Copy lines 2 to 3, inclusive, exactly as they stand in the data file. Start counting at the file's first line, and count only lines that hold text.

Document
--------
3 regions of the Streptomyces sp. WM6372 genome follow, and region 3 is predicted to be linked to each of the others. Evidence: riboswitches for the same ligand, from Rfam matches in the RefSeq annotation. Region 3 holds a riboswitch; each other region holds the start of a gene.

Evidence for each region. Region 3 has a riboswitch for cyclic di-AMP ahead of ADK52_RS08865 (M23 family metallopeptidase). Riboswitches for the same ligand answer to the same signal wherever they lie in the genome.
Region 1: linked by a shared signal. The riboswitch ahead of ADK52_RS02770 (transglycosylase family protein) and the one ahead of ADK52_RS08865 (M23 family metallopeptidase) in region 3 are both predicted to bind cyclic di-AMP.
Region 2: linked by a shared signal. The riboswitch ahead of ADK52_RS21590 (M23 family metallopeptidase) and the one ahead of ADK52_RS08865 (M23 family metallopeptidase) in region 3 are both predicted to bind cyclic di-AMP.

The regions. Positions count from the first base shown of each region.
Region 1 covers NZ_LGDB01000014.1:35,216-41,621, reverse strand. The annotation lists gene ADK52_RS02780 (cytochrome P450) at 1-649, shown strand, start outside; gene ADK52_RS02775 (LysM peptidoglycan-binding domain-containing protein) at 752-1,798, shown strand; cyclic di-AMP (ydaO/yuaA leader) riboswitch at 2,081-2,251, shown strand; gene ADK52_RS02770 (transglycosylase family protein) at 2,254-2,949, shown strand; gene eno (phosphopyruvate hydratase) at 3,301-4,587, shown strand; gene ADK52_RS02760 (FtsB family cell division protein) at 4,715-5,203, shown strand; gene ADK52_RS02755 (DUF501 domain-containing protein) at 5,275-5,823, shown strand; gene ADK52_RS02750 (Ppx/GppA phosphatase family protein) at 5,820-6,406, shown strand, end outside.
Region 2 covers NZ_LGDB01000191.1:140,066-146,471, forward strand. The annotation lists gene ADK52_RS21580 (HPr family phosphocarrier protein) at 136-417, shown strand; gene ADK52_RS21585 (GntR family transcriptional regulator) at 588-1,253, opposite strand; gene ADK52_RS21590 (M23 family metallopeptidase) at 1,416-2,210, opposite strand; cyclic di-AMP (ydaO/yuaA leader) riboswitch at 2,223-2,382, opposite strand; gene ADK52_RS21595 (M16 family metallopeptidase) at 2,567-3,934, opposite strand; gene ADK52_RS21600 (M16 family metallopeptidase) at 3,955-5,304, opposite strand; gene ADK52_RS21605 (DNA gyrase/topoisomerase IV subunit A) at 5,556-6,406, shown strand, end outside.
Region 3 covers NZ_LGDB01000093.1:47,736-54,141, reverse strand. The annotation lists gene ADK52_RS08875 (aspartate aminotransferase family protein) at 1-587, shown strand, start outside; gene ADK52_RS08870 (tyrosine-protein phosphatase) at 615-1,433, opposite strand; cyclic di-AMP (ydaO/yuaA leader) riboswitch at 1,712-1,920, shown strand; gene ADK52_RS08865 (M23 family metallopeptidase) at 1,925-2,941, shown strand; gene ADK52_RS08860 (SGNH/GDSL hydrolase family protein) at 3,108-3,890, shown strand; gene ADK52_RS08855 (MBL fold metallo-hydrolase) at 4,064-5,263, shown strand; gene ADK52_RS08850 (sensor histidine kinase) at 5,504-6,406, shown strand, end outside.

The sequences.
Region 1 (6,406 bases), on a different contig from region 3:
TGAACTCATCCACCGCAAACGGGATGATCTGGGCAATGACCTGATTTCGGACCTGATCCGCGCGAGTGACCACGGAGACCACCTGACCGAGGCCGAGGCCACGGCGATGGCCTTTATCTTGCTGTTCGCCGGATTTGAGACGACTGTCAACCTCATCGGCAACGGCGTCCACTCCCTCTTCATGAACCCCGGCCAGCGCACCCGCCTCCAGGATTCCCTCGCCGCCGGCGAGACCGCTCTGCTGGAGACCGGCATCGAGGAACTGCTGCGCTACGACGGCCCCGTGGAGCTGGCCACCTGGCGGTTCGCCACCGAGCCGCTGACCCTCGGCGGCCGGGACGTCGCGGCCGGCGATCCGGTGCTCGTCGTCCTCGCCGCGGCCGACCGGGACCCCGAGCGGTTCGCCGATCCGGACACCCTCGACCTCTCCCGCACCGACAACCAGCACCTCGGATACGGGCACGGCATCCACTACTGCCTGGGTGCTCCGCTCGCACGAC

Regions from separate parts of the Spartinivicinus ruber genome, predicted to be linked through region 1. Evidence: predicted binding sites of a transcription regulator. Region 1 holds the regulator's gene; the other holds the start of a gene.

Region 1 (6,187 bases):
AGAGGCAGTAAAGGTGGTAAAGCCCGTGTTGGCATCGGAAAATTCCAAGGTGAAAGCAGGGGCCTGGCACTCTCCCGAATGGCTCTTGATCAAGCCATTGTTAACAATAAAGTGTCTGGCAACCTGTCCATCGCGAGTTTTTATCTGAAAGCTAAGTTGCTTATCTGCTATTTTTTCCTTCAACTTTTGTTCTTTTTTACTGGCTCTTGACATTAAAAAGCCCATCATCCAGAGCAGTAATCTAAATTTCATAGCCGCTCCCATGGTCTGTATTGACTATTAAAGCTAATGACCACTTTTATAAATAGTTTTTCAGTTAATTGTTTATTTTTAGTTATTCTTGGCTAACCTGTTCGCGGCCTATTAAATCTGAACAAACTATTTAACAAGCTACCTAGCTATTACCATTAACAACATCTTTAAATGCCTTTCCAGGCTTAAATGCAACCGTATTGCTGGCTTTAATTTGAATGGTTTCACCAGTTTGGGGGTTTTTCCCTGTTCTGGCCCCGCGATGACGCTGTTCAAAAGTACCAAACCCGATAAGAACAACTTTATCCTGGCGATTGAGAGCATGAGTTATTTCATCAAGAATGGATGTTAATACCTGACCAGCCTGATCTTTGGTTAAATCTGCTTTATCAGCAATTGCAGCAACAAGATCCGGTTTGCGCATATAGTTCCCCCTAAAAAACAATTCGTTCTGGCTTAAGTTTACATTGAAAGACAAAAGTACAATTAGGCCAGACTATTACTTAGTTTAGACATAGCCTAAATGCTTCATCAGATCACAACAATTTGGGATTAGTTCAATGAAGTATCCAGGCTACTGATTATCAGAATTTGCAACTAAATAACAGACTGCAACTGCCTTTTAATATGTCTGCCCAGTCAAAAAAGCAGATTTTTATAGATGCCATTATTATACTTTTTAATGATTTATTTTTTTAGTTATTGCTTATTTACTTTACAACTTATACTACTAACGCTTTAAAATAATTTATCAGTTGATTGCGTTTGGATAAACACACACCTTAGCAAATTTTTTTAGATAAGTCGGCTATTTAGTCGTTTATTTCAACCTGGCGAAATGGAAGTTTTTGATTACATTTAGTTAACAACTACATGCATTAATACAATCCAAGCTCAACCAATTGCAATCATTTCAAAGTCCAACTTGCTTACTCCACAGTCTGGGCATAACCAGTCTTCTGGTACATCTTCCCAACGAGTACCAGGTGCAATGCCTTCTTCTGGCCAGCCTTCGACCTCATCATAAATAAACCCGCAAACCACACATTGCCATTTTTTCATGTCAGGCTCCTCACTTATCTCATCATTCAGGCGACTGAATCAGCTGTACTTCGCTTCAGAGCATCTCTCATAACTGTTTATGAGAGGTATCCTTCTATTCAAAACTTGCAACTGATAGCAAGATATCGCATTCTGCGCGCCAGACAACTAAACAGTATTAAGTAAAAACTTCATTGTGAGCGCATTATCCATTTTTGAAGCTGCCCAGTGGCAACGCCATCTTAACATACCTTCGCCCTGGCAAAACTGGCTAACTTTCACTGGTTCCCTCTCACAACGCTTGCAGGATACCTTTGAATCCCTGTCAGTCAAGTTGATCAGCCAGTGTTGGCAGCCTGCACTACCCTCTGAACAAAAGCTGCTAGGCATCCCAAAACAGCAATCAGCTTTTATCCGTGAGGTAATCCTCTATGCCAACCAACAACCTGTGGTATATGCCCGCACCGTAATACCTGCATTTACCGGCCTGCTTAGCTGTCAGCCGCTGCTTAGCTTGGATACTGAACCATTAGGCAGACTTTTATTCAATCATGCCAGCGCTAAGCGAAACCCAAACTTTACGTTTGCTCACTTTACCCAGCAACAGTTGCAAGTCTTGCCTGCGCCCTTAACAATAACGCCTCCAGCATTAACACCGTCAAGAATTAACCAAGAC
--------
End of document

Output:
Evidence for each region. Region 3 has a riboswitch for cyclic di-AMP ahead of ADK52_RS08865 (M23 family metallopeptidase). Riboswitches for the same ligand answer to the same signal wherever they lie in the genome.
Region 1: linked by a shared signal. The riboswitch ahead of ADK52_RS02770 (transglycosylase family protein) and the one ahead of ADK52_RS08865 (M23 family metallopeptidase) in region 3 are both predicted to bind cyclic di-AMP.